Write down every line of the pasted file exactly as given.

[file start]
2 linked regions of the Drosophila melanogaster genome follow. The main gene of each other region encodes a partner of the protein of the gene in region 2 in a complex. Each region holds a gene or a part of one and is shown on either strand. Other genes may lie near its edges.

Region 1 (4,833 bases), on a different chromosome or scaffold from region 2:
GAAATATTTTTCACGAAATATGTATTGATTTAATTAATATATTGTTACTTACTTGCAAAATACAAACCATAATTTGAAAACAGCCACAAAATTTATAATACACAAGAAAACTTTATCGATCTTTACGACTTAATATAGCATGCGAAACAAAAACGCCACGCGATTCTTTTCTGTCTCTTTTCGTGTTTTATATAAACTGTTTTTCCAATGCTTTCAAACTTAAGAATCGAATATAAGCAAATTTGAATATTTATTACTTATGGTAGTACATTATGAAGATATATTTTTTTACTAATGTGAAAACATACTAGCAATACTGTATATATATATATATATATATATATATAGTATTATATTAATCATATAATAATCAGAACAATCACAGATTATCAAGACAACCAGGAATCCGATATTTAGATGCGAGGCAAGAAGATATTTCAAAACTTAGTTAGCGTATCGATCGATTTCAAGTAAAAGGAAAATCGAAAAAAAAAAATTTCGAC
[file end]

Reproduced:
2 linked regions of the Drosophila melanogaster genome follow. The main gene of each other region encodes a partner of the protein of the gene in region 2 in a complex. Each region holds a gene or a part of one and is shown on either strand. Other genes may lie near its edges.

Region 1 (4,833 bases), on a different chromosome or scaffold from region 2:
GAAATATTTTTCACGAAATATGTATTGATTTAATTAATATATTGTTACTTACTTGCAAAATACAAACCATAATTTGAAAACAGCCACAAAATTTATAATACACAAGAAAACTTTATCGATCTTTACGACTTAATATAGCATGCGAAACAAAAACGCCACGCGATTCTTTTCTGTCTCTTTTCGTGTTTTATATAAACTGTTTTTCCAATGCTTTCAAACTTAAGAATCGAATATAAGCAAATTTGAATATTTATTACTTATGGTAGTACATTATGAAGATATATTTTTTTACTAATGTGAAAACATACTAGCAATACTGTATATATATATATATATATATATATATAGTATTATATTAATCATATAATAATCAGAACAATCACAGATTATCAAGACAACCAGGAATCCGATATTTAGATGCGAGGCAAGAAGATATTTCAAAACTTAGTTAGCGTATCGATCGATTTCAAGTAAAAGGAAAATCGAAAAAAAAAAATTTCGAC